Tag Archive for Save For Retirement

Do You Know How Much You Need To Save For Retirement?

How Much Do I Need To Save For Retirement If My Goal Is To Retire In 30 Years?

save for retirementSaving for retirement can often be very tricky, especially with the demands of day-to-day finances, paying for college educations, and the more recent expense of boomerang children wreaking havoc on your finances.  In addition to difficulty with saving, there are many unknowns that shadow retirement saving, making it seem lofty and unattainable for the average American.  In many cases, it’s easier to meet a goal if you are aware of what you need and in what time frame you need it.  According to many financial advisors, if you’re goal is to retire in the next 30 years, you will need to come up with $82.28/day every day, for the next 30 years to meet that goal.

How Much Is Enough For Retirement?

If $82.28/day seems like a rather large amount, it’s actually based on the assumption that you will want to live on roughly $50,000/year.  In order to make that, your $82.28/day needs to be invested in a fairly aggressive portfolio with a 7% return, for 30 years.  This figure also takes into account cost of living adjustments for inflation, which is figured to be on average about 3%/year.  For the average person out there, this amount will be enough for you to survive on for the duration of your retirement.

How Will I Ever Save Enough For Retirement?

As a younger individual with the demand of family expenses, trying to come up with an additional $82/day may seem like a daunting task.  However, the younger you are when you begin saving, the more of a chance you have of meeting your retirement goals.  For instance, if you began saving at the age of 20, and were able to save for 45 years instead of 30 years, you’re savings rate will have to be much lower.  Additionally, the $82.28 is not adjusted for inflation.  Meaning, even though that seems like a large chunk of change right now, in 20 years it will actually be much easier to save $82/day because of the inflation rate.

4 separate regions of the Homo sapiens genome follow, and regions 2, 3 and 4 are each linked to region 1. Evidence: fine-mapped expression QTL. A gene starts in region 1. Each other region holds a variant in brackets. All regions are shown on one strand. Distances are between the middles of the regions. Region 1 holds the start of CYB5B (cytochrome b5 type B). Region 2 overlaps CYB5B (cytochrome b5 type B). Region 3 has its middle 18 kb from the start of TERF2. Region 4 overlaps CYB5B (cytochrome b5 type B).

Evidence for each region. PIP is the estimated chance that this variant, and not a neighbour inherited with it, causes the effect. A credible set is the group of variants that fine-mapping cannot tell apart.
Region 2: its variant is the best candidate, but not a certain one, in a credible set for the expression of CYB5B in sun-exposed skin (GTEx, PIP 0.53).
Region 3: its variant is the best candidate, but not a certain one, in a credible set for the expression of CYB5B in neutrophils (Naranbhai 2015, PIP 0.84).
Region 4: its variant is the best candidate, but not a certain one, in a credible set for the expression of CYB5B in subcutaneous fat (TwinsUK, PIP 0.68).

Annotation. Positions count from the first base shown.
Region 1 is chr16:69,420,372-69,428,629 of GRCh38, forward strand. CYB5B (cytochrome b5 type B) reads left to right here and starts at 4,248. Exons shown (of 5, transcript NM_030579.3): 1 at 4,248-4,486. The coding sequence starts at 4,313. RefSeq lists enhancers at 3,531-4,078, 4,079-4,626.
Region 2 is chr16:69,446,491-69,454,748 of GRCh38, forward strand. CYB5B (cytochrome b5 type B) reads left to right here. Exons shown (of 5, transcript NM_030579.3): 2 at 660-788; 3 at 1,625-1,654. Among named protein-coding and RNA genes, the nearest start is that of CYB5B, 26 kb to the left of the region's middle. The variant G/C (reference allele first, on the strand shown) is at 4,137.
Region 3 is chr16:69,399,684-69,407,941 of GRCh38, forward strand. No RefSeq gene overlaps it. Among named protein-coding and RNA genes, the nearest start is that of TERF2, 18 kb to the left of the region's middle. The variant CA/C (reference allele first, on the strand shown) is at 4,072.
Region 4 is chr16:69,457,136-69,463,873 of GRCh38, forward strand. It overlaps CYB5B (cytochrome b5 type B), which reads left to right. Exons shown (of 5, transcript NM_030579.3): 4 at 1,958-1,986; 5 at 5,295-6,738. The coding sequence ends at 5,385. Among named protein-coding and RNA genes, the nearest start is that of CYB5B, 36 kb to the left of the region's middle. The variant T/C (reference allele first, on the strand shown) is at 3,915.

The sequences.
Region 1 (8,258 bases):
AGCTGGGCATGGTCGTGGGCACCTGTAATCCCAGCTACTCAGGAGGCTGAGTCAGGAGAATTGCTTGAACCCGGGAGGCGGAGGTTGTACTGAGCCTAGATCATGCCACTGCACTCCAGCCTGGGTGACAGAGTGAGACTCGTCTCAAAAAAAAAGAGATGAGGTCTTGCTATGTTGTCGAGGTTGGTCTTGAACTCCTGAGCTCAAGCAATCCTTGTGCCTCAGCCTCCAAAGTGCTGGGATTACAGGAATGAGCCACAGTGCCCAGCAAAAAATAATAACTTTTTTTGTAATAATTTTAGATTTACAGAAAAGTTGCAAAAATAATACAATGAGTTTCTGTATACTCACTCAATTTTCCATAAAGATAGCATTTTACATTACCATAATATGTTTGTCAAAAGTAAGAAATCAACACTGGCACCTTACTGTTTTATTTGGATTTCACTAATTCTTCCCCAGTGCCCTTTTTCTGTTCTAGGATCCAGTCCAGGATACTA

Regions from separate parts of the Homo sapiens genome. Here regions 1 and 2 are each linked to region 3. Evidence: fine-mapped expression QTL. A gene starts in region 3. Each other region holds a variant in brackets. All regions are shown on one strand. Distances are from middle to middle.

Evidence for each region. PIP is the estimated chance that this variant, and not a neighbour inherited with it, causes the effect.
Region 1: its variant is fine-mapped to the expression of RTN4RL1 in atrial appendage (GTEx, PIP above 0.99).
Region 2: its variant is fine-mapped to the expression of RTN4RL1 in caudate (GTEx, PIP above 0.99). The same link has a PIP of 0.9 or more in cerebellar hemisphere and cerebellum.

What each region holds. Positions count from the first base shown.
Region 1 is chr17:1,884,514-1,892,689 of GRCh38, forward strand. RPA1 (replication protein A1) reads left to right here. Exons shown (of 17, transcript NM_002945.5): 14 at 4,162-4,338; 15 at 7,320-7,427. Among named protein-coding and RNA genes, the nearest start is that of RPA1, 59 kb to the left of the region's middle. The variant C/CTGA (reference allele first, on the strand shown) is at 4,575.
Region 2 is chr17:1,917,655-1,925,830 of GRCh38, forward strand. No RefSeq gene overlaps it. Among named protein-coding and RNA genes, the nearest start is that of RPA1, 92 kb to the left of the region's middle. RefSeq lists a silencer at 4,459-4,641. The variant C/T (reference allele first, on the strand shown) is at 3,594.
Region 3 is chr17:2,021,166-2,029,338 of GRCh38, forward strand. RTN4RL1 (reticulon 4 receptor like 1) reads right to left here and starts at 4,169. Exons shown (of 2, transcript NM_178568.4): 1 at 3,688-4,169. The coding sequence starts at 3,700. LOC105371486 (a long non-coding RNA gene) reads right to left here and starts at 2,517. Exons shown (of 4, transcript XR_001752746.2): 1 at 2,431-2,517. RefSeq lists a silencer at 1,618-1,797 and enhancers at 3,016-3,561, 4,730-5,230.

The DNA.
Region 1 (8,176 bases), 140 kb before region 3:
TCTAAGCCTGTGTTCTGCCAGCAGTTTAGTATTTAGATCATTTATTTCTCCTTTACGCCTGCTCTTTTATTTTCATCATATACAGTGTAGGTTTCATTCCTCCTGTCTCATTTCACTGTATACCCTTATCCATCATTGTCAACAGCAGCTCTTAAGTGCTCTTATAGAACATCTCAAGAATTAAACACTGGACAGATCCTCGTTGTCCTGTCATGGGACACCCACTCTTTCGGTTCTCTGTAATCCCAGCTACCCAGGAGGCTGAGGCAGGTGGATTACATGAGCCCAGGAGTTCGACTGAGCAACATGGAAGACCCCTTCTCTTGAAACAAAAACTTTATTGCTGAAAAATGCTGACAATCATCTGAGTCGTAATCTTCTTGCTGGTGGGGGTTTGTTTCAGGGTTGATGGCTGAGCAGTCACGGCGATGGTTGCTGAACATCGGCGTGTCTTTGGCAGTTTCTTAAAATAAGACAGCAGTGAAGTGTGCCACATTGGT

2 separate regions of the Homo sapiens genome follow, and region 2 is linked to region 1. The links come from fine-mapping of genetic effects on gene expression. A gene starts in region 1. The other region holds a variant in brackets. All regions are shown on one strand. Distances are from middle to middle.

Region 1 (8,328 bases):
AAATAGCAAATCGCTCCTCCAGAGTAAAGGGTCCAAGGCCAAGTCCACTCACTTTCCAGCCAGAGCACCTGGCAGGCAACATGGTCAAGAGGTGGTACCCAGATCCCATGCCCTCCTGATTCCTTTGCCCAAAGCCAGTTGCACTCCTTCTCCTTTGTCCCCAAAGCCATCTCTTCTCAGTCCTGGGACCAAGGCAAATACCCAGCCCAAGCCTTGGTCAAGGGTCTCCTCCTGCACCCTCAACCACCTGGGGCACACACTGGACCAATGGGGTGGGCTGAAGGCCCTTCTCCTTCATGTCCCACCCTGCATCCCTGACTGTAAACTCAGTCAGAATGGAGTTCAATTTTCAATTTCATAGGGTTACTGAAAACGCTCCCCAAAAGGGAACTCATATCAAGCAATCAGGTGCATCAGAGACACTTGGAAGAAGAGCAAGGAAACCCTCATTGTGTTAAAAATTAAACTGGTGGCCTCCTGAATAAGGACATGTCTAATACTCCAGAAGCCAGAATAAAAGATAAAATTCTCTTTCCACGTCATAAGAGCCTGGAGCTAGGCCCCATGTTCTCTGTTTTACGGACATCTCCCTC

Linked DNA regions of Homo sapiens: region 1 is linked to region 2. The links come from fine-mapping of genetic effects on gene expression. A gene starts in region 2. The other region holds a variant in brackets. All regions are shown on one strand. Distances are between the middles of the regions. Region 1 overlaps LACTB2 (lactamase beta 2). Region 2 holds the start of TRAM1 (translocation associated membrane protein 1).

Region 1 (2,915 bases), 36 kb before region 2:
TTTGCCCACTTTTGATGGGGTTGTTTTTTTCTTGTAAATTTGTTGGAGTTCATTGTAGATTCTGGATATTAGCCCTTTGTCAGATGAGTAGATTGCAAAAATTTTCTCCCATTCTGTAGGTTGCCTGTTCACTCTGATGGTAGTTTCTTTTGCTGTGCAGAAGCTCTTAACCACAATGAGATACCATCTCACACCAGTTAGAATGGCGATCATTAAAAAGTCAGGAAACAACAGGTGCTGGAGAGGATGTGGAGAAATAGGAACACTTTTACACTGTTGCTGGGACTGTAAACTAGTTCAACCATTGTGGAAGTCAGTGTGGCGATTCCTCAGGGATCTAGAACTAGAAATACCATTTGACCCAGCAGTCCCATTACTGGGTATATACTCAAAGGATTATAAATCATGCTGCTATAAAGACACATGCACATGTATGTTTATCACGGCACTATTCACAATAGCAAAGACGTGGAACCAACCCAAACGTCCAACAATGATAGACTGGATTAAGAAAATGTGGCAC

The Bottom Line Is:  Before you allow yourself to become discouraged and throw in the towel entirely for retirement, it’s mostly important to recognize that retirement savings requires a diligence and preparedness on the part of the investor.  Your retirement nest egg is not going to form itself, and in order to prevent yourself from becoming a burden on your loved ones in the future, getting on the right track for retirement today is going to be of the utmost importance.  To learn more about how to get prepared for retirement, and where to invest your hard earned assets to generate the return you will need to retire comfortably, contact a Redhawk Wealth Advisor near you today.




Working Forever Is Not A Retirement Plan

Retirement Is Disappearing From The Future Of America’s Middle Class

retirement delayedIn the past retirement was a reality for the majority of Americans.  Through working hard, saving, and the myriad of available retirement saving options including pensions and a sizeable employer matched 401(k) plan, retirement was not only feasible, it was expected.  Due to difficulties with the stock market, frozen wages, and compounding bills, many middle class Americans have thrown their hands up and all but given up on the idea of a long-term retirement plan.

Middle Class Workers Plan On Working Into Their 80s Or Beyond

According to a recent study done by Wells Fargo, done on workers between the ages of 25 and 75 with household incomes between $25,000-$100,00; 34% indicate that their idea of a retirement plan was to work until at least the age of 80. A greater percentage yet, 37% indicate that they will never retire, and that they plan on working until they get too sick to hold a job or until they die.  The reason behind this slowly shifting trend is that most feel they are unable to pay their bills and meet their monthly expenses while still saving for retirement.  That, and with the average social security benefit being around $15,000/year, it’s not “doable” to simply live on Social Security during retirement.